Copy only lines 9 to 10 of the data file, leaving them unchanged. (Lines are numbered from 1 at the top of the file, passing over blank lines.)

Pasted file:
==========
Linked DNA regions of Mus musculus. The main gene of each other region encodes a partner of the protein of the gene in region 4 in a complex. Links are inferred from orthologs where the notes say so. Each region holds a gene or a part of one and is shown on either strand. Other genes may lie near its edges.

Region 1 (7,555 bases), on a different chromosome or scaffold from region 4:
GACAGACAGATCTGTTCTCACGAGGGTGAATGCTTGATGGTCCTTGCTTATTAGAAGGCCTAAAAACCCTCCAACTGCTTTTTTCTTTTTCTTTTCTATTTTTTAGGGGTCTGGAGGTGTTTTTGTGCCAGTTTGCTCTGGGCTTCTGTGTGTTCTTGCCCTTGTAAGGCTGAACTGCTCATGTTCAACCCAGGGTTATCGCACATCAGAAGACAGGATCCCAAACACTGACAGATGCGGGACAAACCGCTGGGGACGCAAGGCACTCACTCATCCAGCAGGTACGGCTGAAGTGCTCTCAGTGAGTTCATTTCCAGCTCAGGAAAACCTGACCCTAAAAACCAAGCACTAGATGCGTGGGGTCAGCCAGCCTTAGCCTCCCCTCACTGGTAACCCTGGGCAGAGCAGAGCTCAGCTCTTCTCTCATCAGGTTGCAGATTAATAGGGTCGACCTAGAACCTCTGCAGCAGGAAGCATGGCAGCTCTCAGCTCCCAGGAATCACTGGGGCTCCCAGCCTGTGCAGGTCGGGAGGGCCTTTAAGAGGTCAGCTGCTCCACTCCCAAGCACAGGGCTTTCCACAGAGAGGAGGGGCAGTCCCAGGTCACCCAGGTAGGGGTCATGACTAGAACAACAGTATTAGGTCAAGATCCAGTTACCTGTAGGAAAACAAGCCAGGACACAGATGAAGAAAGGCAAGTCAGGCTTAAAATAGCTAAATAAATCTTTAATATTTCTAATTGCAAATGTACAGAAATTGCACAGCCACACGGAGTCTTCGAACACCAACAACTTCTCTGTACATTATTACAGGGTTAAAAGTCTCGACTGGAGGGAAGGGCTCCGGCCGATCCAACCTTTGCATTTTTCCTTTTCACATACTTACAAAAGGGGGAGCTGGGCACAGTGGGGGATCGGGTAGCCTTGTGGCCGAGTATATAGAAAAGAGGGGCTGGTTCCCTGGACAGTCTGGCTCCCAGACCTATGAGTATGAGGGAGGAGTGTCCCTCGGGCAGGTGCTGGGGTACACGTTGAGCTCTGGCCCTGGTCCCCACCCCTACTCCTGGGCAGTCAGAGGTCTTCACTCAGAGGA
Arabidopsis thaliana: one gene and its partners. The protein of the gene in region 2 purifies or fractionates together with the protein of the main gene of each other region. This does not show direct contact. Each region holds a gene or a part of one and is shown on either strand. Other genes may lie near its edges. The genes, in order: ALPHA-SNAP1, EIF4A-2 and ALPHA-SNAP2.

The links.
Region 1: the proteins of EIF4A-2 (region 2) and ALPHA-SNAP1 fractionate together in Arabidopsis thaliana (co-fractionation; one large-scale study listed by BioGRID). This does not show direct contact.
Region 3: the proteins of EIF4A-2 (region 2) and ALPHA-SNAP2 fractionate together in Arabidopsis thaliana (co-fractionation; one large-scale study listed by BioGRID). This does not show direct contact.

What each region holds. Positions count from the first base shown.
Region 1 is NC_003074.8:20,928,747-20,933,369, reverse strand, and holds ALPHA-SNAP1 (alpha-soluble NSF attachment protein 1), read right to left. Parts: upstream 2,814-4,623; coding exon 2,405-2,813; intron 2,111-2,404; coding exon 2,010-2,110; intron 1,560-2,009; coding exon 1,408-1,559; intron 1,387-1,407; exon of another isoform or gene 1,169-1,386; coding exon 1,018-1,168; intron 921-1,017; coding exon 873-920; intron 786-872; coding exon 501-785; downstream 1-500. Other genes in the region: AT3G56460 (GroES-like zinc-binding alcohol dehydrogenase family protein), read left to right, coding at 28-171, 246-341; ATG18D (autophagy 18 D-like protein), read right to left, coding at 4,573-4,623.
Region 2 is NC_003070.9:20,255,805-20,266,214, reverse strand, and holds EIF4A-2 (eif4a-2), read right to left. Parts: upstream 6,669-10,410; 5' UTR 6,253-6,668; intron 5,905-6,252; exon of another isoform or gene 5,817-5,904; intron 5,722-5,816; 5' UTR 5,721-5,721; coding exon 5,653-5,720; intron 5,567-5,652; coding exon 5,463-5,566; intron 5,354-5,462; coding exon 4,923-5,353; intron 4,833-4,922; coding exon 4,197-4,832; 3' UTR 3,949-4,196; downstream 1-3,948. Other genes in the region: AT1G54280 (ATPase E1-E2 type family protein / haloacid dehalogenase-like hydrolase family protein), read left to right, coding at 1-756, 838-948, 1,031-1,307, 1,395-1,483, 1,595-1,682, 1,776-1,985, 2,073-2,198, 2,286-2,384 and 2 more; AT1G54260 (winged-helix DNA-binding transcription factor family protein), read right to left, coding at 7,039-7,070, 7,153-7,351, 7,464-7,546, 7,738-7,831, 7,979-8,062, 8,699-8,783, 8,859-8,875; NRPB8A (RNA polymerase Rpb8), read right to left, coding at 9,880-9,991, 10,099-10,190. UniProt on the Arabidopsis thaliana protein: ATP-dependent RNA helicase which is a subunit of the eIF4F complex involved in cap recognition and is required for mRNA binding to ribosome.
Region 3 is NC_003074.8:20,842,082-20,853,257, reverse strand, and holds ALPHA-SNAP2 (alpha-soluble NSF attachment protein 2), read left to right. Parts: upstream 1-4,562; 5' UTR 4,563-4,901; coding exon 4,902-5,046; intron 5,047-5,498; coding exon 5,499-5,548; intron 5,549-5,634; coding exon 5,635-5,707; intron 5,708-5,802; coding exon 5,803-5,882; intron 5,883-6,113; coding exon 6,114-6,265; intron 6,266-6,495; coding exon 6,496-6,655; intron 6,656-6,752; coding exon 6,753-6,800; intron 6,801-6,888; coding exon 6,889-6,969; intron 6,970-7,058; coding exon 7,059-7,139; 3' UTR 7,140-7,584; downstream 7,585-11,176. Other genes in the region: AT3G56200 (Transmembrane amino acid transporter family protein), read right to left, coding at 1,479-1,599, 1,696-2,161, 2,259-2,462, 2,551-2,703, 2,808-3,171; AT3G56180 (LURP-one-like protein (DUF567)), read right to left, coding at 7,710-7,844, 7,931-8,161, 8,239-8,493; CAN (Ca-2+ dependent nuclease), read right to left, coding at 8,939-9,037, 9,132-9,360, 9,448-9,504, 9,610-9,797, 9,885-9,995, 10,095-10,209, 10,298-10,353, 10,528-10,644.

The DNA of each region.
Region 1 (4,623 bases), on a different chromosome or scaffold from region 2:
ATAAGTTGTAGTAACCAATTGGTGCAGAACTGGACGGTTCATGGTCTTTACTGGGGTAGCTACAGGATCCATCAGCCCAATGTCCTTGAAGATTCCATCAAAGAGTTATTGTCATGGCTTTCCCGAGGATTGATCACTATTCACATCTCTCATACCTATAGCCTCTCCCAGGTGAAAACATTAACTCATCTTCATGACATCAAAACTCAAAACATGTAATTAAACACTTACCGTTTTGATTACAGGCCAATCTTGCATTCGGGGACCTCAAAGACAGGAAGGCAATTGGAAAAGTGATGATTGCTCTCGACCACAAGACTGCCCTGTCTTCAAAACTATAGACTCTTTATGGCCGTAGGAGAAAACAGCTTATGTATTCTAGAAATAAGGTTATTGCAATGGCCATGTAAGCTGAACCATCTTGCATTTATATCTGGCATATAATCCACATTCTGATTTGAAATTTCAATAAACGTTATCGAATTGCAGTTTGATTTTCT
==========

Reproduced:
Region 1 is NC_003074.8:20,928,747-20,933,369, reverse strand, and holds ALPHA-SNAP1 (alpha-soluble NSF attachment protein 1), read right to left. Parts: upstream 2,814-4,623; coding exon 2,405-2,813; intron 2,111-2,404; coding exon 2,010-2,110; intron 1,560-2,009; coding exon 1,408-1,559; intron 1,387-1,407; exon of another isoform or gene 1,169-1,386; coding exon 1,018-1,168; intron 921-1,017; coding exon 873-920; intron 786-872; coding exon 501-785; downstream 1-500. Other genes in the region: AT3G56460 (GroES-like zinc-binding alcohol dehydrogenase family protein), read left to right, coding at 28-171, 246-341; ATG18D (autophagy 18 D-like protein), read right to left, coding at 4,573-4,623.
Region 2 is NC_003070.9:20,255,805-20,266,214, reverse strand, and holds EIF4A-2 (eif4a-2), read right to left. Parts: upstream 6,669-10,410; 5' UTR 6,253-6,668; intron 5,905-6,252; exon of another isoform or gene 5,817-5,904; intron 5,722-5,816; 5' UTR 5,721-5,721; coding exon 5,653-5,720; intron 5,567-5,652; coding exon 5,463-5,566; intron 5,354-5,462; coding exon 4,923-5,353; intron 4,833-4,922; coding exon 4,197-4,832; 3' UTR 3,949-4,196; downstream 1-3,948. Other genes in the region: AT1G54280 (ATPase E1-E2 type family protein / haloacid dehalogenase-like hydrolase family protein), read left to right, coding at 1-756, 838-948, 1,031-1,307, 1,395-1,483, 1,595-1,682, 1,776-1,985, 2,073-2,198, 2,286-2,384 and 2 more; AT1G54260 (winged-helix DNA-binding transcription factor family protein), read right to left, coding at 7,039-7,070, 7,153-7,351, 7,464-7,546, 7,738-7,831, 7,979-8,062, 8,699-8,783, 8,859-8,875; NRPB8A (RNA polymerase Rpb8), read right to left, coding at 9,880-9,991, 10,099-10,190. UniProt on the Arabidopsis thaliana protein: ATP-dependent RNA helicase which is a subunit of the eIF4F complex involved in cap recognition and is required for mRNA binding to ribosome.